What Home Buyers Need To Know for November 18, 2013
Veterans Day set the pace for last week and markets remained quiet through Friday. Wednesday produced the only reading of any real importance effecting real estate economic; the federal budget deficit for October fell from September’s reading of -$120 billion to -$92 billion. Mortgage rates increased across the board, but remain at historical low levels. As reported Thursday by Freddie Mac’s PMMS the rate for a 30-year fixed mortgage rose by 9 basis points from 4.16 percent to 4.35 percent with discount points decreasing from 0.80 percent to 0.70 percent. The average 15-year mortgage rate rose from 3.27 percent to 3.35 percent with discount points the same at 0.70 percent. The rate for a 5/1 adjustable rate mortgage increased from 2.96 percent to 3.01 percent with discount points moving from 0.50 percent to 0.40 percent.
Weekly Jobless Claims were released Thursday as well and reported 339,000 new claims; slightly higher than expected at 335,000 new claims and lower than the prior week’s reading of 341,000 new claims.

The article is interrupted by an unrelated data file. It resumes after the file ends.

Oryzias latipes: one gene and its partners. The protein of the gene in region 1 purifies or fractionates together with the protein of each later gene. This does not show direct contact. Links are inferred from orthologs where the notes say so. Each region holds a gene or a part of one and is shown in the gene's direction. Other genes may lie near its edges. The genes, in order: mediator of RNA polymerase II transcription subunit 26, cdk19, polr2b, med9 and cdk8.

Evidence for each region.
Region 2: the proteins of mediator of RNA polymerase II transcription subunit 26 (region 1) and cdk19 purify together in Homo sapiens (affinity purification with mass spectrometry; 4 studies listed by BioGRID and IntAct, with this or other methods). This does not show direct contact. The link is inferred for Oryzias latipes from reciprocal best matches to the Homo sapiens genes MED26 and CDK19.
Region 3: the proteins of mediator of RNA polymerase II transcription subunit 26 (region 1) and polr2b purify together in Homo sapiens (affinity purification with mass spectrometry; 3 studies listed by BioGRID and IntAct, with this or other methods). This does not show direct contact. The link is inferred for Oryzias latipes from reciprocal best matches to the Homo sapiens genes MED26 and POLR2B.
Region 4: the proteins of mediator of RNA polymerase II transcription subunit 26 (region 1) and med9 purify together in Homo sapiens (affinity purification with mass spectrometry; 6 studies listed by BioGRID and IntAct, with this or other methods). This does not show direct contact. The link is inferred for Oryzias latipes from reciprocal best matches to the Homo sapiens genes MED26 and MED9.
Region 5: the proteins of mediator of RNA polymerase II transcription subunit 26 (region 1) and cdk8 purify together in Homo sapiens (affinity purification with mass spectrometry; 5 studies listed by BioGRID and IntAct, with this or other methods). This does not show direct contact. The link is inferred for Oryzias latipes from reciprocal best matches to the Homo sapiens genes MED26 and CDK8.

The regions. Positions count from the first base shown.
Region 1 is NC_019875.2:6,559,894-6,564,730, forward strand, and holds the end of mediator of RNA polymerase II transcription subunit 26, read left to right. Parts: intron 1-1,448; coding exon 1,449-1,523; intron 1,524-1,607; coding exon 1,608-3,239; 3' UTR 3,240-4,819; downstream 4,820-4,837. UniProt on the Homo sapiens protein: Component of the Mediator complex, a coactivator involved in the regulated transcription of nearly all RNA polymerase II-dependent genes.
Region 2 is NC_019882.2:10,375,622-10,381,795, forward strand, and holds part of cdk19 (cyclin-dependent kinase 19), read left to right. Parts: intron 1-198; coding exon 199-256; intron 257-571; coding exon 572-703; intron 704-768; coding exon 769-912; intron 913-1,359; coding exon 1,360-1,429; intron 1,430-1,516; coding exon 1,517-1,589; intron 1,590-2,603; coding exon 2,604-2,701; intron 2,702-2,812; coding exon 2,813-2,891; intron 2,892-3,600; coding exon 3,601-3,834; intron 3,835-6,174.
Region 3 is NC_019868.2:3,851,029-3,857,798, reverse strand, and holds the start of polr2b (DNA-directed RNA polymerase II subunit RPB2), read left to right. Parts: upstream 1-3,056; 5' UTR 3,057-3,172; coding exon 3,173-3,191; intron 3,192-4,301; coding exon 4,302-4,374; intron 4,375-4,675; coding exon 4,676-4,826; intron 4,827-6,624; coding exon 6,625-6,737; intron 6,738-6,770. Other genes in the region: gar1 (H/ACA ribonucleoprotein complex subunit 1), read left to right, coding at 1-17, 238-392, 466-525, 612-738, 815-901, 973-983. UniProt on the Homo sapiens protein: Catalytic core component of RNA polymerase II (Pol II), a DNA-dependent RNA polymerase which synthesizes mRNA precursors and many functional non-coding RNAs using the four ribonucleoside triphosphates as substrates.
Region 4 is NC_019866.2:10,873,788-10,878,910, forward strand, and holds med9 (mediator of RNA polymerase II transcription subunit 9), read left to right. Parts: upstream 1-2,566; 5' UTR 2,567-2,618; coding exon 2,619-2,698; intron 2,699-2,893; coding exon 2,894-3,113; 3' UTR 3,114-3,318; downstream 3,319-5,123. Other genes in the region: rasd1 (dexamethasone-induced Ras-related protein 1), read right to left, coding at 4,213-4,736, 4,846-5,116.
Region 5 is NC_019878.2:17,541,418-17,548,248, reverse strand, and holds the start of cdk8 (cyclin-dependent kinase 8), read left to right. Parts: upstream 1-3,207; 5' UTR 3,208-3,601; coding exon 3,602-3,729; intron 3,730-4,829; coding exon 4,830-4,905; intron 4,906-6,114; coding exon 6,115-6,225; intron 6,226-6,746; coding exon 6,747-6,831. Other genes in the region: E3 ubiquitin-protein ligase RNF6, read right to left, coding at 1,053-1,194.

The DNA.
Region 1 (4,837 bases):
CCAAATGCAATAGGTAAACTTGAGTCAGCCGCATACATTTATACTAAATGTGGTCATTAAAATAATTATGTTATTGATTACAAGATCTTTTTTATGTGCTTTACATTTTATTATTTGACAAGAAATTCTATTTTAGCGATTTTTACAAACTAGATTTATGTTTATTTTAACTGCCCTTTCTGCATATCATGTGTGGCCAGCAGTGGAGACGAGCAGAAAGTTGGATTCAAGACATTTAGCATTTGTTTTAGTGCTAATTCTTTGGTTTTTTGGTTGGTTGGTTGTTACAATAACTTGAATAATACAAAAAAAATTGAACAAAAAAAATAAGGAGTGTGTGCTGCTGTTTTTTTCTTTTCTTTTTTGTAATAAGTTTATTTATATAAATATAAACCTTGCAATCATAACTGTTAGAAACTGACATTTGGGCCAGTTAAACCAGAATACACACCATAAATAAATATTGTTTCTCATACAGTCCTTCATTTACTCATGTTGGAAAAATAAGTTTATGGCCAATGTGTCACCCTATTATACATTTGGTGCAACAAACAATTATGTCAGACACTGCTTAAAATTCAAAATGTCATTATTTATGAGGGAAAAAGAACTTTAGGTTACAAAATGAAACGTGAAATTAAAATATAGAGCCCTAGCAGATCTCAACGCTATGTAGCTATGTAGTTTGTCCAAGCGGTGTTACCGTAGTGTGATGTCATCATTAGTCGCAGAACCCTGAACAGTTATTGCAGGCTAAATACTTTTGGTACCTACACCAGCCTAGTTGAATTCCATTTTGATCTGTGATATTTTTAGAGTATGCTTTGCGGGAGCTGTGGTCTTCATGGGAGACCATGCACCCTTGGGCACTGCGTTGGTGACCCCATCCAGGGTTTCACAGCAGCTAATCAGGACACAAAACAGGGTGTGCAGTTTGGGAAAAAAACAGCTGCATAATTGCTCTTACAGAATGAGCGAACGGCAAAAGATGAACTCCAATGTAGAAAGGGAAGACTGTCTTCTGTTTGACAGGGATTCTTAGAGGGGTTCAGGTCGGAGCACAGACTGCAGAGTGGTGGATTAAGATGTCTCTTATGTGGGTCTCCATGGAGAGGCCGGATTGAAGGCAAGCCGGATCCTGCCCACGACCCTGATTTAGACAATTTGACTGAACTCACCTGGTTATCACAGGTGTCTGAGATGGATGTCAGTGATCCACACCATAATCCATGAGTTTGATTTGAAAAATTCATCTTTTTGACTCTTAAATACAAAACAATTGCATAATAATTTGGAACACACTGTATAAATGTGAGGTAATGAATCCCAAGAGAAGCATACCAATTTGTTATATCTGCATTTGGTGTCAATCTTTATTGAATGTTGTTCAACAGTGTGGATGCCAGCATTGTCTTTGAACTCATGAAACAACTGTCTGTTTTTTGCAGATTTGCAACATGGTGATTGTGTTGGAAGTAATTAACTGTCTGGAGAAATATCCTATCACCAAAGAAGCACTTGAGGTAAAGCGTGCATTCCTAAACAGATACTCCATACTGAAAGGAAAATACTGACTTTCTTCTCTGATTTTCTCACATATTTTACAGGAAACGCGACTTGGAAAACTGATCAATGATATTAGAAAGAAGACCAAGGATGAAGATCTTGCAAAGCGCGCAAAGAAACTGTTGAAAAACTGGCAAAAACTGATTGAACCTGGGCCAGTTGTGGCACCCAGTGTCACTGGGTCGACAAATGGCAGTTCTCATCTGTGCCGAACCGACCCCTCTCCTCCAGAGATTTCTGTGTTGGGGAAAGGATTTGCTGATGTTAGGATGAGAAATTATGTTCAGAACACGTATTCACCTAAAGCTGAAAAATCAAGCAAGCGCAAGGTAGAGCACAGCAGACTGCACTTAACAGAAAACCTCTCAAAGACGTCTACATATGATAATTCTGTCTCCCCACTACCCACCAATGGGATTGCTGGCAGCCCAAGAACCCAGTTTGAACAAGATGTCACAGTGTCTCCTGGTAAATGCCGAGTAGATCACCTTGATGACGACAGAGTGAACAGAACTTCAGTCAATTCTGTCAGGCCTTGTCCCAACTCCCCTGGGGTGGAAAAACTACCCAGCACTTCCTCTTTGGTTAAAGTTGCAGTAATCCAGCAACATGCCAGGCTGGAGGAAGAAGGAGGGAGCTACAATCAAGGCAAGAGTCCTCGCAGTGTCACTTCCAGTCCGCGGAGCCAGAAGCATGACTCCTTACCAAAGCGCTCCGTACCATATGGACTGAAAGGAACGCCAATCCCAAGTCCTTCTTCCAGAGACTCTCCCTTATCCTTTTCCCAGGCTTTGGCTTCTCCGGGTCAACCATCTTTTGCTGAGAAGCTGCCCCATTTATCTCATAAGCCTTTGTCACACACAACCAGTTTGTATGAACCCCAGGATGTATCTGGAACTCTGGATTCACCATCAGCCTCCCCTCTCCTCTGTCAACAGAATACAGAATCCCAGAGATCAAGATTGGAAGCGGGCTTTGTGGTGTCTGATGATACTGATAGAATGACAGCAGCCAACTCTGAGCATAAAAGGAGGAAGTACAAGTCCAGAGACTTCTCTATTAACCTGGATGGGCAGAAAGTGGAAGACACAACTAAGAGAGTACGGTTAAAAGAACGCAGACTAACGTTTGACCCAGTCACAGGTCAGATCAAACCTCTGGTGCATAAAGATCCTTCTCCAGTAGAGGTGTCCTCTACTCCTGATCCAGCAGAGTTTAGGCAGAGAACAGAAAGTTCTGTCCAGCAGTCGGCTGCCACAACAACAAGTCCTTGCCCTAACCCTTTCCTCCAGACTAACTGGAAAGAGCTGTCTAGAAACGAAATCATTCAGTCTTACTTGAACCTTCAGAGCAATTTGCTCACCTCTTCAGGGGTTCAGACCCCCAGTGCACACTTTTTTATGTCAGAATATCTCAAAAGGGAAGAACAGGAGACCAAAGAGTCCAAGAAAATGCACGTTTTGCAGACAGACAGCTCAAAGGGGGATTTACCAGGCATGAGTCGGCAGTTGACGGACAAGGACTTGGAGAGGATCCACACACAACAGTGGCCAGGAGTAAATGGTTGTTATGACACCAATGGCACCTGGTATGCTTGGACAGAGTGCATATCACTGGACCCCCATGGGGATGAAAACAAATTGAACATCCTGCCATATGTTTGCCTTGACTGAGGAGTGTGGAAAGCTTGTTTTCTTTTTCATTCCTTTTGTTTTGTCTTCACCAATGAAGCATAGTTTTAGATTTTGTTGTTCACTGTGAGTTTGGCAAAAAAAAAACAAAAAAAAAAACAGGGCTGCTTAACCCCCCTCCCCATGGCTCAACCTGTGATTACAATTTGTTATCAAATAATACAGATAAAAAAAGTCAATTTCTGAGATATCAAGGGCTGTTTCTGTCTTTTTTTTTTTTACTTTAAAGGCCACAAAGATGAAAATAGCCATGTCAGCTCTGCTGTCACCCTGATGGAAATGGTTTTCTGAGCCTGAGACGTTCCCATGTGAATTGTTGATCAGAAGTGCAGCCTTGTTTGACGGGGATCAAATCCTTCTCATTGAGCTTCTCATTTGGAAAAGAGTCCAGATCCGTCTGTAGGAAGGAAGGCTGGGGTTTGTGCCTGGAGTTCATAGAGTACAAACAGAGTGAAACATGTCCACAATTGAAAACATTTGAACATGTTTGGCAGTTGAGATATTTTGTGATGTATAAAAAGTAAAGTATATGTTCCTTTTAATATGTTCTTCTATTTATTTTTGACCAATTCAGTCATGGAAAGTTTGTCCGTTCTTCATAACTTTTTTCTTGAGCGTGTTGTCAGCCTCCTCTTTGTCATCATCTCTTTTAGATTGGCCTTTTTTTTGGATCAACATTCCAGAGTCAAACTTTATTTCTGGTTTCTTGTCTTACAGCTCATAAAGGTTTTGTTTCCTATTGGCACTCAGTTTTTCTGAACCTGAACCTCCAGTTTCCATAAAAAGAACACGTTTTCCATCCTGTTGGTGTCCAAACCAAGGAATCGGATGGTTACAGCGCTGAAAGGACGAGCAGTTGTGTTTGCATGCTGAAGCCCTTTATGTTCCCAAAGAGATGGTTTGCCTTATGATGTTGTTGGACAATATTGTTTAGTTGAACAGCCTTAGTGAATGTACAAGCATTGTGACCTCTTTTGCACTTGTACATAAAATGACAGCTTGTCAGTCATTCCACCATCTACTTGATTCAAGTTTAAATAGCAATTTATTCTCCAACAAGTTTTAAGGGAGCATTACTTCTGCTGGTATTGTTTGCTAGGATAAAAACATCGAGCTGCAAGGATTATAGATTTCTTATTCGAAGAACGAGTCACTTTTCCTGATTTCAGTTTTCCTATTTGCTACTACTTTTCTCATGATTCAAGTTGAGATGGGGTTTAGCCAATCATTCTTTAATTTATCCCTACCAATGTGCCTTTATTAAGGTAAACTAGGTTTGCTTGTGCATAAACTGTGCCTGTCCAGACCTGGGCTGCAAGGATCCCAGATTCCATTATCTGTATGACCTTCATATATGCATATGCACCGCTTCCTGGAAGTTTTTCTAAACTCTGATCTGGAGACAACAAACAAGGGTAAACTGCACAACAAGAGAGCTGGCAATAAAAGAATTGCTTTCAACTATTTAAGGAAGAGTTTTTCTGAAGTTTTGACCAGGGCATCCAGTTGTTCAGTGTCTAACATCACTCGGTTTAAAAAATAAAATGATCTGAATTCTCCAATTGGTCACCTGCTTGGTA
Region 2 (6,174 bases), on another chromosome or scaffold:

Janet Yellen, the President’s choice to replace Ben Bernanke to chair the Federal Reserve defended the Fed’s Quantitative Easing to keep long–term mortgage interest rates low during her first Senate Banking confirmation hearing. Quantitative Easing involves the Federal Reserve’s purchasing of $85 billion monthly in Treasury and Mortgage Backed Securities.
TransUnion, one of three major credit reporting agencies in the U.S., reported that mortgage defaults fell to a five-year low to a reading of 4.09 percent for the third quarter of 2013. This reading is lower year-over-year than the revised reading of 5.33 percent for the third quarter of 2012. The reading for third quarter 2013 mortgage defaults is also lower than the reading of 4.32 percent for the second quarter of 2013. A mortgage default is defined by TransUnion as a home loan that is at least two months past due on payments. Analysts noted that mortgage defaults have declined during the past five quarters. Furthermore, TransUnion expects mortgage defaults to fall below 4.00 percent by years end.
What’s Ahead for the Week?
The National Association of Home Builders is scheduled to release its Home Builder Confidence Index for November.
Existing Home Sales for October are also set for release later in the week.